Tag Archives: climate change

Support our Good Wood Carvers!

My last blog at the Colobus Trust!

This is Heidi, eco volunteer and I have spent the most amazing last three weeks at the Colobus Trust.  I have helped to plant indigenous tree seedlings, cared for the tree nursery, helped with a re-release of a Sykes monkey, observed and photographed the Colobus, Sykes, Vervets and Yellow Baboons, help teach some of the local kids in the Education program and most importantly revamped the lovely Gift Shop!

We now have some ethically sourced and fair trade items for sale in our gift shop as well as having developed some positive relationships with local carvers and artists to promote conservation in particular working with “good woods.”  I am very sad to be leaving Diani Beach but hope to come back next year for a much longer stint to work at the Colobus Trust (fingers crossed!)  The Colobus Trust is a very worthy conservation project that is actively doing so many things in the community of Diani and beyond.  I hope I made an impact with the carvers as I showed some of them around and spoke to them in depth about conservation, deforestation and using sustainable materials for future generations.  Even if I only made some headway with a handful of local artists, I am very happy to have had the experience in meeting and working with some locals in the community (and practice some of my Swahili!).

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Pics from top: Daniel, Daniel and me, Stephen

Late this afternoon I had to pick up the remaining Colobus key rings I ordered from one of our new “good wood” carvers, Peter James.  I met Peter about two weeks ago when I went around viewing all the different sorts of carvings and curios available in Diani.  Peter carves many animals out of all kinds of woods and he is very good at carving key rings with people’s names in them.  I noticed he used ebony (a hard indigenous wood) so I asked him if he ever considered making key rings in mango or neem instead.  He said he would try making some in mango wood as the material was readily available but no one had ever asked him for key rings from mango tree.  Now the second time I checked on Peter about a week ago I happened to meet his wife and two new little babies (twins named Esther and Mangi).  I could see his babies didn’t look well and they were crying their little heads off.  Peter was in a hurry and told me he couldn’t finish the order of key rings as he had to take his babies to hospital but could I please give him a large deposit for the key rings even though the work wasn’t finished.  I normally didn’t give the carvers any hefty deposits before the work was finished but on this occasion my heart sank as I looked at how ill his babies were and I gave him half of the money towards the 10 key rings.  I knew he would spend it all at the hospital or on medication for his babies.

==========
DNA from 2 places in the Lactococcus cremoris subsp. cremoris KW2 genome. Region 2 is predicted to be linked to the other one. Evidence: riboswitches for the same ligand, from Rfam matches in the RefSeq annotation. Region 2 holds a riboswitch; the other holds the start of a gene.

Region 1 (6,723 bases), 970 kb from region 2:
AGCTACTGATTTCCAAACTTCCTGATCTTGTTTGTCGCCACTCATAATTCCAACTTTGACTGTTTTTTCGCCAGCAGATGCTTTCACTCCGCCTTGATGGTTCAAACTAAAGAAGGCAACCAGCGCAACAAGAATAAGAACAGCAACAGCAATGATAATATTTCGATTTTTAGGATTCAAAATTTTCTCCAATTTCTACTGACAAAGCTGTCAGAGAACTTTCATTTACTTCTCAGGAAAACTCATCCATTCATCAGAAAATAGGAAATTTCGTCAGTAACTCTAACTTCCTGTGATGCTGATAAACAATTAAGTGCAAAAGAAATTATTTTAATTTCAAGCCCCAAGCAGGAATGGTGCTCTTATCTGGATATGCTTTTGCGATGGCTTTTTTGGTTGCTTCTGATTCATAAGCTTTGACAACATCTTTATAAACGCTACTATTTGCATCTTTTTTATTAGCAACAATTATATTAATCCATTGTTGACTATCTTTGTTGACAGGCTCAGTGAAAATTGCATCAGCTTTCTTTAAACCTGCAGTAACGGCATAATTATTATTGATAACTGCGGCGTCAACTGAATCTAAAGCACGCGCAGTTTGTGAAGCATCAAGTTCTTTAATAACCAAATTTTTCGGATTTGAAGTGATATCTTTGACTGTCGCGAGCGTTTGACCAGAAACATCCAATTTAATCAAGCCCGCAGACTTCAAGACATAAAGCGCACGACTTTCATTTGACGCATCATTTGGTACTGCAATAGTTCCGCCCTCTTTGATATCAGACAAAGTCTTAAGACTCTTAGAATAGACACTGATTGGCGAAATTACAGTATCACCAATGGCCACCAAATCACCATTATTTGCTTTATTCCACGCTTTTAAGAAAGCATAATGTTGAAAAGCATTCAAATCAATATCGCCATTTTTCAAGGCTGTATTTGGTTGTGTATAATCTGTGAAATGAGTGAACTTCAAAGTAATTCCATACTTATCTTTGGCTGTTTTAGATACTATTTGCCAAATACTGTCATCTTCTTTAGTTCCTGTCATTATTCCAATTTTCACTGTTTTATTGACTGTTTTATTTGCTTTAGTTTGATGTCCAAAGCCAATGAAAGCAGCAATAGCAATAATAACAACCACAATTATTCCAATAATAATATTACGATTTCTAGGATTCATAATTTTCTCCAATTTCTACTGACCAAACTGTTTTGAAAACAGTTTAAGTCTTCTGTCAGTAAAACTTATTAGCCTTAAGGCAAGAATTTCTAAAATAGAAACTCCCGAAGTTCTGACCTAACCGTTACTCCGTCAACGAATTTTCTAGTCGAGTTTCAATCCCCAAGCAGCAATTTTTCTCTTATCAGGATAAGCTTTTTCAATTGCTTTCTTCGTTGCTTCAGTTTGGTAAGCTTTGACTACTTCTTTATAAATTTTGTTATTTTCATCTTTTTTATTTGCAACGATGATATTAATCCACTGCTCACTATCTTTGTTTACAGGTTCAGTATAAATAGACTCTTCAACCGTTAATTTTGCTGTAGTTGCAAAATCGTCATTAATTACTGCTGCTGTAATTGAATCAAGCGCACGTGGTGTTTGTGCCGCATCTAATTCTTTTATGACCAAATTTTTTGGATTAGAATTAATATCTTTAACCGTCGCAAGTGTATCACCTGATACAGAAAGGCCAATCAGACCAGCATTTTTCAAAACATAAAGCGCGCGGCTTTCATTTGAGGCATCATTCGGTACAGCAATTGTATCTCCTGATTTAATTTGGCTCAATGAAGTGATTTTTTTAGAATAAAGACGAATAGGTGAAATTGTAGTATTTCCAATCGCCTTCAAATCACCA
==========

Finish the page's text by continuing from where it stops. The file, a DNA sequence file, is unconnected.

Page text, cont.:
The next day I saw Peter and asked about his babies and checked on the outstanding order for the key rings.  He said he was still working on them as his babies were in hospital and he hadn’t had time to work on them but could I give him another order for key rings and another deposit!  I was a bit reluctant but he pestered me to give him a chance to make a new style key ring with the sample Colobus Trust logo I had given him.  He promised he would make some good key rings and deliver key rings on time next week.  I kept checking up every day this week and some days Peter wasn’t there at his shop but his fellow shop keepers told me he was at the hospital with his sick babies.

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It really is Pole Pole sometimes in Kenya (slowly slowly!) but today I picked up the last of the key rings for the shop.  I was very happy to have seen one of the twins, in Peter’s shop lying on the ground all bundled up in her blankets.  She still didn’t look that well but she was out of hospital.  I ended up babysitting Esther while Peter was still working manning his shop and finishing the remaining 9 key rings.  I really didn’t mind waiting and keeping Esther entertained by picking up Maasai carvings and talking to her in my best Swahili (I don’t think she was that impressed with my Swahili though).  I must have entertained her for about 30-40 minutes or until I ran out of all the different types of animal carvings and Maasai people that I had talking to her.

Unfortunately Peter’s little boy, Mangi is still in hospital but now able to get some much needed medication because the Colobus Trust ordered quite a few key rings for the new Gift Shop this past week. The Colobus “Good Wood” key rings which are made out of mango tree are all hand carved and painted by Peter.   They are very simple but I am hoping that some volunteers and other visitors to the Colobus Trust will pick up one or two as a souvenir and not only support the Colobus Trust but help support Peter and his family.  All the new items we have sourced are fair trade and ethically sourced (no middle men making a commission).  I really wanted to make a difference in some small way and I believe by helping the local people in Diani we will continue to build relationships towards positive thinking for our future.  It is up to Peter’s children Esther and Mangi to carry the hope of conservation so I am happy that we were able to support them this week.